As with any rose, disease prevention is the key to strong, healthy and happy plants. Make sure to clean up any old leaf debris so not to encourage any pests or weeds. Airflow and sunlight is also paramount in fungus prevention, along with ensuring that your soil is in tip top shape as a means to provide your climbing roses with all the nutrients that they need in the long term.
Optimising Your Soil For Climbing Roses
Do your plants – and yourself – a favour, and give them a head start by optimising your soil prior to planting. By adding a natural plant food like Biotic Booster, this will help your garden to:
- Provide essential nutrients and microbes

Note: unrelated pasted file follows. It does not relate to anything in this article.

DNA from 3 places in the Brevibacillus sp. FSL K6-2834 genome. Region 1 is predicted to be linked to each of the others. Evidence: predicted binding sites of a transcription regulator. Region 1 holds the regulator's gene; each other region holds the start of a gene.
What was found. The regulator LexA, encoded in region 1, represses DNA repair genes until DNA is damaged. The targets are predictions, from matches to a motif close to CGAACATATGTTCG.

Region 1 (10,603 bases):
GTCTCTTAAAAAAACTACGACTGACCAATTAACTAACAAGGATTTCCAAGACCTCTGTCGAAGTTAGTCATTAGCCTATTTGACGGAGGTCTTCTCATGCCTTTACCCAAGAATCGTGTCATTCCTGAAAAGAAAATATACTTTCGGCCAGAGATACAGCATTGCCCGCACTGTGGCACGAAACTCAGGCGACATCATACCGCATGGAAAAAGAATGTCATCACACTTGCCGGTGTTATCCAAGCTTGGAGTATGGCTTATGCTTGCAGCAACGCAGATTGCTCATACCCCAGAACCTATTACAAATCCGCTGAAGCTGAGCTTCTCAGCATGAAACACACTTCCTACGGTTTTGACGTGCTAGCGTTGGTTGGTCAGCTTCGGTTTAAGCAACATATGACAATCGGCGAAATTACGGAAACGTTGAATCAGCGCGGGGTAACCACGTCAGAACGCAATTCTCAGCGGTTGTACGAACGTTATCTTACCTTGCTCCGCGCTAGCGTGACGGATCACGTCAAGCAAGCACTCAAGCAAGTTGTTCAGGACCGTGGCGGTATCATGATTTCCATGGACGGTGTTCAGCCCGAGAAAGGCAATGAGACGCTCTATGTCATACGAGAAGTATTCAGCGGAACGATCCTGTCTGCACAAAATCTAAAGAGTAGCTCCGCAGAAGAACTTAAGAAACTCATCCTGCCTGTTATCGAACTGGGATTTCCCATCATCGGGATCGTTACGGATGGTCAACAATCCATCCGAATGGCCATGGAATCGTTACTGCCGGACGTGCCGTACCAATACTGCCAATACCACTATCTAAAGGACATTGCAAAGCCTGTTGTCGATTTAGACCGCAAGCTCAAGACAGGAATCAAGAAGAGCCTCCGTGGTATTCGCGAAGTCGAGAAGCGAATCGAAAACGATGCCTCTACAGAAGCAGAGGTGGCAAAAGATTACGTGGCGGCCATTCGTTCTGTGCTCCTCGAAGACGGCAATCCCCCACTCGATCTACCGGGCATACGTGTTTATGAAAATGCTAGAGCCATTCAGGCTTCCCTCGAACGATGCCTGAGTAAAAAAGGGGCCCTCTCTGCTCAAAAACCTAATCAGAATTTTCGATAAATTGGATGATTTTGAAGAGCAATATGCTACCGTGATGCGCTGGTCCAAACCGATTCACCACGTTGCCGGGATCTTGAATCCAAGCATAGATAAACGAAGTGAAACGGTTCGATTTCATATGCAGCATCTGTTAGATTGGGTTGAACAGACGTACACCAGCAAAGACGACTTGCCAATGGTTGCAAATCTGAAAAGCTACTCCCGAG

- Act as a liquid fertiliser to unlock your soil’s potential
- Drought proof your plants and lower water consumption
- Increase and speed up the germination process
- Assist in protecting your plants from pests and diseases
- Provide an organic solution that’s safe to use around your herbs, fruit and veggies
If you’re ready to take the leap into improving the health of your plants while minimising the use of chemical based fertilisers this Spring, then it may be time to try a plant food and plant probiotics. Our Ultimate Garden Health Pack includes our Biotic Booster, FP-60 Probiotic Spray, RE-250 Soil Energiser. In each concentrated bottle, millions of natural bacterias are waiting to find a new home in your garden.
Here at Bioweed, we specialise in environmentally friendly gardening products, including herbicides, plant food, garden probiotics, and natural alternatives to traditional gardening solutions. Should you have any questions about how to improve the sustainability of your garden or even what to plant in Spring, get in touch with us today.